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The role of history and strength of the oceanic forcing in sea-level projections from Antarctica with the Parallel Ice Sheet Model

Authors
/persons/resource/Ronja.Reese

Reese,  Ronja
Potsdam Institute for Climate Impact Research;

/persons/resource/Levermann

Levermann,  Anders
Potsdam Institute for Climate Impact Research;

/persons/resource/Torsten.Albrecht

Albrecht,  Torsten
Potsdam Institute for Climate Impact Research;

Seroussi,  Hélène
External Organizations;

/persons/resource/Ricarda.Winkelmann

Winkelmann,  Ricarda
Potsdam Institute for Climate Impact Research;

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Fulltext (public)

tc-2019-330.pdf
(Preprint), 401KB

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Citation

Reese, R., Levermann, A., Albrecht, T., Seroussi, H., Winkelmann, R. (in press): The role of history and strength of the oceanic forcing in sea-level projections from Antarctica with the Parallel Ice Sheet Model. - The Cryosphere.
https://doi.org/10.5194/tc-2019-330


Cite as: https://publications.pik-potsdam.de/pubman/item/item_24131
Abstract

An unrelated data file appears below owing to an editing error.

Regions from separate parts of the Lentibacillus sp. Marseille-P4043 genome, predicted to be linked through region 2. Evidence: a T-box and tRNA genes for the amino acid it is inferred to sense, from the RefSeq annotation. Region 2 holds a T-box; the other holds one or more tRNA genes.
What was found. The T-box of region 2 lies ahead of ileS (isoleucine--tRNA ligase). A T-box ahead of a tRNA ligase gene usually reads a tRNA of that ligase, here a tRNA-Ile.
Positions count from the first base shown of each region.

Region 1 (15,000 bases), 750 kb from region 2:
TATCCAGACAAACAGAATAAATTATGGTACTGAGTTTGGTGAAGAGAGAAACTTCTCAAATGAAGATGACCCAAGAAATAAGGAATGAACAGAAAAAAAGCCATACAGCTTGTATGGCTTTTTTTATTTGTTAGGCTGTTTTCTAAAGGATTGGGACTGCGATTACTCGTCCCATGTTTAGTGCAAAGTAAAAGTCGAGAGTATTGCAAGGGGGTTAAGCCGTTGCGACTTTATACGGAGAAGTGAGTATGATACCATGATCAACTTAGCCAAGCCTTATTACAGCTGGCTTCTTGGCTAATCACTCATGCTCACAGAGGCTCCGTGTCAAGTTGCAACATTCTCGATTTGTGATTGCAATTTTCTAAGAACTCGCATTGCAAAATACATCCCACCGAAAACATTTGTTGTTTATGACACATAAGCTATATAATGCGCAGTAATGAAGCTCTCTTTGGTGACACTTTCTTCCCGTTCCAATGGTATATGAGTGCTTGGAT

Mass loss from the Antarctic Ice Sheet constitutes the largest uncertainty in projections of future sea-level rise. Ocean-driven melting underneath the floating ice shelves and subsequent acceleration of the inland ice streams is the major reason for currently observed mass loss from Antarctica and is expected to become more important in the future. Here we show that for projections of future mass loss from the Antarctic Ice Sheet, it is essential (1) to better constrain the sensitivity of sub-shelf melt rates to ocean warming, and (2) to include the historic trajectory of the ice sheet. In particular, we find that while the ice-sheet response in simulations using the Parallel Ice Sheet Model is comparable to the median response of models in three Antarctic Ice Sheet Intercomparison projects – initMIP, LARMIP-2 and ISMIP6 – conducted with a range of ice-sheet models, the projected 21st century sea-level contribution differs significantly depending on these two factors. For the highest emission scenario RCP8.5, this leads to projected ice loss ranging from 1.4 to 4.0 cm of sea-level equivalent in the ISMIP6 simulations where the sub-shelf melt sensitivity is comparably low, opposed to a likely range of 9.2 to 35.9 cm using the exact same initial setup, but emulated from the LARMIP-2 experiments with a higher melt sensitivity based on oceanographic studies. Furthermore, using two initial states, one with and one without a previous historic simulation from 1850 to 2014, we show that while differences between the ice-sheet configurations in 2015 are marginal, the historic simulation increases the susceptibility of the ice sheet to ocean warming, thereby increasing mass loss from 2015 to 2100 by about 50 %. Our results emphasize that the uncertainty that arises from the forcing is of the same order of magnitude as the ice-dynamic response for future sea-level projections.